If you use Craigslist to buy or sell locally, you know that you have to be careful. Three new scams are hitting Craigslist. Here’s what you need to know so you don’t become the next victim.
1. Hiring movers
You call around different moving companies and find one is more outrageously priced than the next. Not to mention those fuel charges! Naturally, you turn to Craigslist for a bargain.
Watch out! Scammers are using these ads to find just the right family to rip off all of their stuff.
That's what happened to one family in Douglas County, Georgia. The moving team consisted of two men and a
Hours later, after arriving at their new house, there were still no sign of the movers. The family called the police. Once police started investigating, they found the U-Haul abandoned and empty. These thieves managed to steal an entire family's belongings in a stolen truck.
Two days after the theft, a box was found on the side of the road that belonged to the family. It had very important documents inside, but the iPads and phones packed in that same box were gone. The estimated amount in losses is about $75,000.
2. Rental or home listings
After homeowner John Darr in New Albany, Indiana listed his home for sale, he began noticing suspicious activity. People were coming to his house and walking all around the property. Some were even coming right up to his front porch, and peeking in the windows.
He later realized what had happened. Scammers posted the details of his home as a rental property on Craigslist. It was described as a cozy three-bedroom, two-bathroom house for only $600 per month. All the applicants had to do was send in their personal information, along with a security deposit.
However, Darr's home was not for rent. He wasn't fully aware of what had happened until he received a strange message on Facebook.
"The message asked ... was I selling the house or was I renting the house? Because she had some concerns that somebody was running a scam with my name," Darr explained.
It was then that he became aware of the fraudulent post on Craigslist, which made several false claims. One said that the owners of the property were going to be leaving the country for three or four years on a mission trip. The scammer offered false contact information, and would correspond with interested applicants. Through this correspondence, the scammer was able to obtain personal information from the victims, and even make arrangements for money transfers.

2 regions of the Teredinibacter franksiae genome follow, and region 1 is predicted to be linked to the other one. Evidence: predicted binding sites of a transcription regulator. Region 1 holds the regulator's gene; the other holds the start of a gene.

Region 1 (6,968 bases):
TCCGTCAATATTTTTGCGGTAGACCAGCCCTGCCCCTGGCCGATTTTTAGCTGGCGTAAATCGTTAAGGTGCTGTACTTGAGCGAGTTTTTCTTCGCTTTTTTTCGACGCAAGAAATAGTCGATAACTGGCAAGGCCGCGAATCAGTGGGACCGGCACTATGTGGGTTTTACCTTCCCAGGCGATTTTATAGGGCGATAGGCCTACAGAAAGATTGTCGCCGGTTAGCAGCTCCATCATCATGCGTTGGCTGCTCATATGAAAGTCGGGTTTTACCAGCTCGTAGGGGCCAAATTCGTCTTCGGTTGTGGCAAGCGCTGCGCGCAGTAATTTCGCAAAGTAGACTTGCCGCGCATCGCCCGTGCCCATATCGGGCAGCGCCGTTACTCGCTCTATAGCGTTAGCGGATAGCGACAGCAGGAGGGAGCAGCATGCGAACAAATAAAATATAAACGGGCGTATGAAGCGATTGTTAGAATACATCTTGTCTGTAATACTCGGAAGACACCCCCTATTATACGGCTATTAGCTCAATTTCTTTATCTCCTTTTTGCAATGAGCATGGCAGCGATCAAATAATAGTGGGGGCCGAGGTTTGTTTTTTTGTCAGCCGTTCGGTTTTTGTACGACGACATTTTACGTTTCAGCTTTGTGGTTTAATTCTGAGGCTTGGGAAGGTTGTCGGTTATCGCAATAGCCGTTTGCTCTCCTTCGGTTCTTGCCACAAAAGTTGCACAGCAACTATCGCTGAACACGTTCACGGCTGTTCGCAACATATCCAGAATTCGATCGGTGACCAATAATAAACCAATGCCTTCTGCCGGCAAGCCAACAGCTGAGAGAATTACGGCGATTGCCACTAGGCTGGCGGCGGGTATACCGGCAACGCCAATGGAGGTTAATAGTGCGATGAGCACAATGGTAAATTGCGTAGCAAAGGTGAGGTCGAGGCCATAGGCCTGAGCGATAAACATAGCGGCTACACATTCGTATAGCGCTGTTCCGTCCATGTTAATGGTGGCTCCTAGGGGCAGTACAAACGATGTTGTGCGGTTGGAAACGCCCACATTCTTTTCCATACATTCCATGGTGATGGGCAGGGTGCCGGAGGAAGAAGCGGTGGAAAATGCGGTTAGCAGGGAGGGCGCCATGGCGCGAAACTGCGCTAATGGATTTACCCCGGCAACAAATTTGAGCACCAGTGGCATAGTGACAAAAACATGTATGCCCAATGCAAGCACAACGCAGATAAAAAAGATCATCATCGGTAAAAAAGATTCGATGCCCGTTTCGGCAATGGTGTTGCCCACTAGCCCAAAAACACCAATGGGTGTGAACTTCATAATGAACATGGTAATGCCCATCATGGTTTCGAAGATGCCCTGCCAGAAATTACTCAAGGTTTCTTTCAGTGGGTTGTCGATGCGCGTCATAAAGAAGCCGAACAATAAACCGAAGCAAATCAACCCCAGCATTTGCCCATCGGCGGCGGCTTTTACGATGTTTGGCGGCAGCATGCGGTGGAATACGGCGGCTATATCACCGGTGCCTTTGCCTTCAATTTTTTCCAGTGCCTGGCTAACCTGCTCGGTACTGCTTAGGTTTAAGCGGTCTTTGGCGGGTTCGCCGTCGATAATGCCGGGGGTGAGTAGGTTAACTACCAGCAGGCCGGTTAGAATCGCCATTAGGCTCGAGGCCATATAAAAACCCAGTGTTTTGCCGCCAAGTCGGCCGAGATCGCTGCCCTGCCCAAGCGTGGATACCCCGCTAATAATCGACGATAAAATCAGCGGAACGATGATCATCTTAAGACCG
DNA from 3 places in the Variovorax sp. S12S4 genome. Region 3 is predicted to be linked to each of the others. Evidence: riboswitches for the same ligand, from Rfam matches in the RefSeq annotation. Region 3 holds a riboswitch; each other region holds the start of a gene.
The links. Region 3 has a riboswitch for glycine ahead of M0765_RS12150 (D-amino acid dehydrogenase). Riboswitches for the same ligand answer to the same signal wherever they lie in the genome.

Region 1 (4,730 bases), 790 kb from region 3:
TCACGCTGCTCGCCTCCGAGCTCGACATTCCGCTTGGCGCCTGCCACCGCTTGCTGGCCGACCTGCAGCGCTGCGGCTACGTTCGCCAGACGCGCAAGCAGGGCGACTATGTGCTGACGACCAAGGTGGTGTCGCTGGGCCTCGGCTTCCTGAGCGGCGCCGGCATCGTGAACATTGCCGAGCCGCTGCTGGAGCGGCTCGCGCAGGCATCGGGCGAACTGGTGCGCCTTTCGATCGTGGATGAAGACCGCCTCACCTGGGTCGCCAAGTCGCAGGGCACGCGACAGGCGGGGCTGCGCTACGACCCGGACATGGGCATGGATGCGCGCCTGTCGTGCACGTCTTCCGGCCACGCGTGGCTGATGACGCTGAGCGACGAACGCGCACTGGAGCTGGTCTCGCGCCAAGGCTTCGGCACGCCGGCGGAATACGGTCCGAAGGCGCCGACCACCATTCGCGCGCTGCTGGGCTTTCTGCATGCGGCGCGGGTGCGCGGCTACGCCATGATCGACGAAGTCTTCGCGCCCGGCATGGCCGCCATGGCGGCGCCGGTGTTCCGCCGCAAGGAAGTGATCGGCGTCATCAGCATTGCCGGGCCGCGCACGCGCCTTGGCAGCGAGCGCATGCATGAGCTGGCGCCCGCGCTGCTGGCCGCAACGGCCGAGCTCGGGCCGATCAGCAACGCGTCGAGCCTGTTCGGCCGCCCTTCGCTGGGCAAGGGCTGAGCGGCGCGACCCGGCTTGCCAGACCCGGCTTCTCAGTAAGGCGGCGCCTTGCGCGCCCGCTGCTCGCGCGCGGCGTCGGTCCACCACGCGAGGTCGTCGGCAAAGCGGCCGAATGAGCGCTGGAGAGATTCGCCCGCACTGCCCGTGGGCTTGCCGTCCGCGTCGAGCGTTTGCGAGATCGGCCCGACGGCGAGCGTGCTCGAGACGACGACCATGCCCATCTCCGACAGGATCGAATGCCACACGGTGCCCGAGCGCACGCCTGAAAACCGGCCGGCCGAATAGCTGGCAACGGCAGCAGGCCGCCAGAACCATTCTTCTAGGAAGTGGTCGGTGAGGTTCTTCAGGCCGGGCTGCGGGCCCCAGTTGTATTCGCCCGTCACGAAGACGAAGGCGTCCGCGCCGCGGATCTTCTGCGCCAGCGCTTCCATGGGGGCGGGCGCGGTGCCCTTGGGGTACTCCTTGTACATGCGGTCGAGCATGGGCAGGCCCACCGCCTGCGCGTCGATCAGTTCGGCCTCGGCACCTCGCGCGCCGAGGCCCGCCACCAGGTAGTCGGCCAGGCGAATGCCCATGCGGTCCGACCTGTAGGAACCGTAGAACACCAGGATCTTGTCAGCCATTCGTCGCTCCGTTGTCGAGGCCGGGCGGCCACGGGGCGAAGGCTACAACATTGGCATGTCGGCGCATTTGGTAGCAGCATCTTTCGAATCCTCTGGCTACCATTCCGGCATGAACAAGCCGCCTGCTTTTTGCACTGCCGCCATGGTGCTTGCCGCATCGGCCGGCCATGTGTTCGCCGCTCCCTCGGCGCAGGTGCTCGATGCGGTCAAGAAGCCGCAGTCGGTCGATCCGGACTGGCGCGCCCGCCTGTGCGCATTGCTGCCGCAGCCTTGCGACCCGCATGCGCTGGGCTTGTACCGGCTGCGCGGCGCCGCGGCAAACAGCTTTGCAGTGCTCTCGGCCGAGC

A major red flag is a rental property where you're unable to meet with the owner, or some type of property manager. If no one can meet you at the home for a tour, there's something fishy about the listing. An extravagant story that explains why the owner will be away from the property is another sign. For a legitimate rental, you should never be asked to wire money to your new landlord, especially before you've had the chance to tour the property.
If you do find a property that you believe is listed as part of a scam, report it to law enforcement.
Recently, The New York Post shared the story of Danielle Posner, who’d used Craigslist to purchase tickets to see the hit play Hamilton. She’d been excited to see this play for months, but when she got to the door, security turned her away. The tickets were counterfeit, and cost her $350.
Scammers have learned how to create convincing replicas of real tickets to popular events. These replicas can be difficult to spot, especially since they include matching logos and watermarks.
Another way scammers use tickets to trick you is by purchasing real tickets, selling them on Craigslist, and canceling them afterward. This again is something you probably won't realize has happened until you're denied access to the event you planned on attending.
In this particular scam, the tickets are typically listed far below market value. That's done deliberately. It makes you think you're getting an amazing deal, but really the scammers are just stealing your money.
To avoid scalping scams on Craigslist, the best thing to do is to purchase your tickets directly from the venue. You can also use reputable sites like Ticketmaster.com, which specialize in ticket sales and have better fraud prevention for customers.
Finally, use common sense. If the person selling the item you’re interested in can’t meet with you, or won’t let you inspect the item before you purchase, that’s a major red flag. You should also be wary of anyone who asks you to pay for an item or make a deposit with a wire transfer, or something like an iTunes gift card. Click here for more signs of common Craigslist scams.
On the Kim Komando Show, the nation's largest weekend radio talk show, Kim takes calls and dispenses advice on today's digital lifestyle, from smartphones and tablets to online privacy and data hacks. For her daily tips, free newsletters and more, visit her website at Komando.com or send her an email.